There are ongoing discussions with all stakeholders of the EHS Programme about identifying positive outcomes, best practice and areas for development. This continues to be discussed through the Children and Young People Mental Health strategy group where CCG and Local Authority Commissioners, Education and Health Leads, and charitable sector partners all work together to ensure that the focus continues to be on early intervention and prevention and improving the pathways across the Thrive Model. While there are no guarantees of continued funding to current service providers due to tender processes and temporary funding, the work the providers are reporting on through regular contract monitoring and key performance indicators is laying best practice foundations for future commissioning arrangements. Where possible sustainability is built into the programme through co-delivery and staff training, building improved links between education and health providers, and by developing such pathways and policies like the Self-Harm Pathway, and more recently an Emotionally Healthy Schools policy approved by Local Safeguarding Children Board. The secondary prevention work uses a co-delivery model in schools so that staff can be trained ‘on the job’.  Ongoing liaison continues with schools to support them when they move on to deliver independently and a quality assurance framework is used to assist with this.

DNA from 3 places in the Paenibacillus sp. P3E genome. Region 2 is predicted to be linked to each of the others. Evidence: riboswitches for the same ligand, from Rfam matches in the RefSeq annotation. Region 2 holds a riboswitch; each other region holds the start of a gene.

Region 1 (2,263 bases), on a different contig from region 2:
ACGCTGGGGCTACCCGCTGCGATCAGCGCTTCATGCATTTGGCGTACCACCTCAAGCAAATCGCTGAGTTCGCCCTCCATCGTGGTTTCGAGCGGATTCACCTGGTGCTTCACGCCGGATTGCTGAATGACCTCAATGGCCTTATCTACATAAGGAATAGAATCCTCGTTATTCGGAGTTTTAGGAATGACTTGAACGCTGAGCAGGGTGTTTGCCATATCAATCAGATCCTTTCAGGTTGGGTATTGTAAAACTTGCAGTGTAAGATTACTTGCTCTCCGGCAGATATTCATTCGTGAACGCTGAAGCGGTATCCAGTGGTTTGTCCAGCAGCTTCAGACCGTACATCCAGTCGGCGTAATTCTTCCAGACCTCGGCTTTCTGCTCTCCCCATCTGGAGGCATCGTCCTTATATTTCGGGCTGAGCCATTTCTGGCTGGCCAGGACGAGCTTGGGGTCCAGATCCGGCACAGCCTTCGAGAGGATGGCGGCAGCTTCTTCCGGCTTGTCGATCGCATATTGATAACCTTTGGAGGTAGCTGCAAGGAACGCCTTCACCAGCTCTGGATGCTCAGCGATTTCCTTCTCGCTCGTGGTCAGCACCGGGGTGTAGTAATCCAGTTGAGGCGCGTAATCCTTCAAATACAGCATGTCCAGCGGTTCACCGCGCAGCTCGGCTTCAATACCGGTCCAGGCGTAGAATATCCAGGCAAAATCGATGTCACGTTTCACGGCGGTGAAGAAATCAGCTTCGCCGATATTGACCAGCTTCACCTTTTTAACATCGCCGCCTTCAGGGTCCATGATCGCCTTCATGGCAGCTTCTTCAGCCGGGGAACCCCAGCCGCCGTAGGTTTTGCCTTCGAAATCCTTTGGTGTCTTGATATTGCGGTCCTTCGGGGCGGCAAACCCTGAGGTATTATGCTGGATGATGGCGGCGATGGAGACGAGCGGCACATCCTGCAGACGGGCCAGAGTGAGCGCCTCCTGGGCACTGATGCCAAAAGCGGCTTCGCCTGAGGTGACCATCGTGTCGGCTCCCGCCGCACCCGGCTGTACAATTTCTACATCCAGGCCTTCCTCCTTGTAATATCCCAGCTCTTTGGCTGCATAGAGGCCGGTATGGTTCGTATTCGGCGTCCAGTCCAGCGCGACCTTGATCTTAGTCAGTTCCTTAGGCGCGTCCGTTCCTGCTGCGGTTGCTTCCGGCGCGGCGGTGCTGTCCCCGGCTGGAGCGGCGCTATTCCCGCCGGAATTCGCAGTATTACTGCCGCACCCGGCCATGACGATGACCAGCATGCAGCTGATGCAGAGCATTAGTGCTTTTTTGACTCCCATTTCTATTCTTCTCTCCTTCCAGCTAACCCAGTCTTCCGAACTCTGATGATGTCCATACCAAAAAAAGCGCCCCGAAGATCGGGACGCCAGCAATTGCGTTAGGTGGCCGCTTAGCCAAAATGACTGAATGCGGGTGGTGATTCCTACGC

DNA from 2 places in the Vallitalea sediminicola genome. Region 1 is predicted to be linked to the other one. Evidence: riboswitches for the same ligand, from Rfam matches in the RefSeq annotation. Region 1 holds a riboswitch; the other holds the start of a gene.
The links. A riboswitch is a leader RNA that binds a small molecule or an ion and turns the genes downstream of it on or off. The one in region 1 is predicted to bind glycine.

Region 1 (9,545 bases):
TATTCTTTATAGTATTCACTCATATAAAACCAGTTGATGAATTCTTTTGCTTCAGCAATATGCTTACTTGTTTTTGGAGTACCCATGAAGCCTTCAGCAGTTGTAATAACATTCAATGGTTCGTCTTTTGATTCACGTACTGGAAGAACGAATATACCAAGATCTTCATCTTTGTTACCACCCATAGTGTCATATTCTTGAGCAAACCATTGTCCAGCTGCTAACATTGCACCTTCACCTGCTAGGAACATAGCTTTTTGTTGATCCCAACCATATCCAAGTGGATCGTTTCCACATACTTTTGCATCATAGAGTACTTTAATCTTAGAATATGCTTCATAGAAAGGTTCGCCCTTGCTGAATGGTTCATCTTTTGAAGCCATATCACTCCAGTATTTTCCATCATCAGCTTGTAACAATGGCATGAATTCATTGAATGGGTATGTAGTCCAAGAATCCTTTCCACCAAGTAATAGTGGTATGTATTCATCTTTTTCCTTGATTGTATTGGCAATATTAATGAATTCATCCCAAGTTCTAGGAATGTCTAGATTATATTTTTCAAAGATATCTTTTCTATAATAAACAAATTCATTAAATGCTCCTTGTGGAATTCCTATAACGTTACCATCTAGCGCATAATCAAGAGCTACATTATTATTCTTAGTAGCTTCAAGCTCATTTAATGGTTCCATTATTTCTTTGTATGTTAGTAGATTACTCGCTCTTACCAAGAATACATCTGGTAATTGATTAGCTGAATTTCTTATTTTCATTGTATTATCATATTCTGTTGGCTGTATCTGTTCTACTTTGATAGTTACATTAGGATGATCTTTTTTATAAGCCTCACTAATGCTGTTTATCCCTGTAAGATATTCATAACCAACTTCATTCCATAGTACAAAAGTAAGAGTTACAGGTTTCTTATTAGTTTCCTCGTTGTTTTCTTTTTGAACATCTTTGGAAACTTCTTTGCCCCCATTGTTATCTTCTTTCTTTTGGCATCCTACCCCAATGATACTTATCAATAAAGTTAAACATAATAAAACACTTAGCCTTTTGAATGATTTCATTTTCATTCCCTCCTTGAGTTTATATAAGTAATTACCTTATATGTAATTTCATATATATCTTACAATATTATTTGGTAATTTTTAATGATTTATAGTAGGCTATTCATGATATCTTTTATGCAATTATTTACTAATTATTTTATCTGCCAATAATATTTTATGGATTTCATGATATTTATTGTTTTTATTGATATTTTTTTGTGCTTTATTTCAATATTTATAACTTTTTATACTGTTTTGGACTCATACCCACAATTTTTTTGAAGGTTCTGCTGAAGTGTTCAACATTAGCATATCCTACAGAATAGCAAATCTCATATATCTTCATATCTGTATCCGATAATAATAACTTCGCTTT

EHS programme key leads continue to have two way discussions with commissioners to establish what a third phase of the EHS programme will look like and are optimistic that a longer term funding stream can be identified so that the programme can continue after March 2019.



What aspects of your service would you share with people who want to learn from you?

Agencies in Cheshire East have a successful and healthy history of relationships where all key stakeholders have really been focused on ensuring emotionally healthy schools for all. Prior to the pilot project health, education, Local Authority and CCG leads spent two years planning for the pilot phase until sufficient funding could be identified. There was commitment to the vision that early intervention and prevention in schools will have a significant positive impact on children and young people’s mental health and by preparing ahead of any identified funding, in a collaborative approach, all the key players had already established healthy working relationships.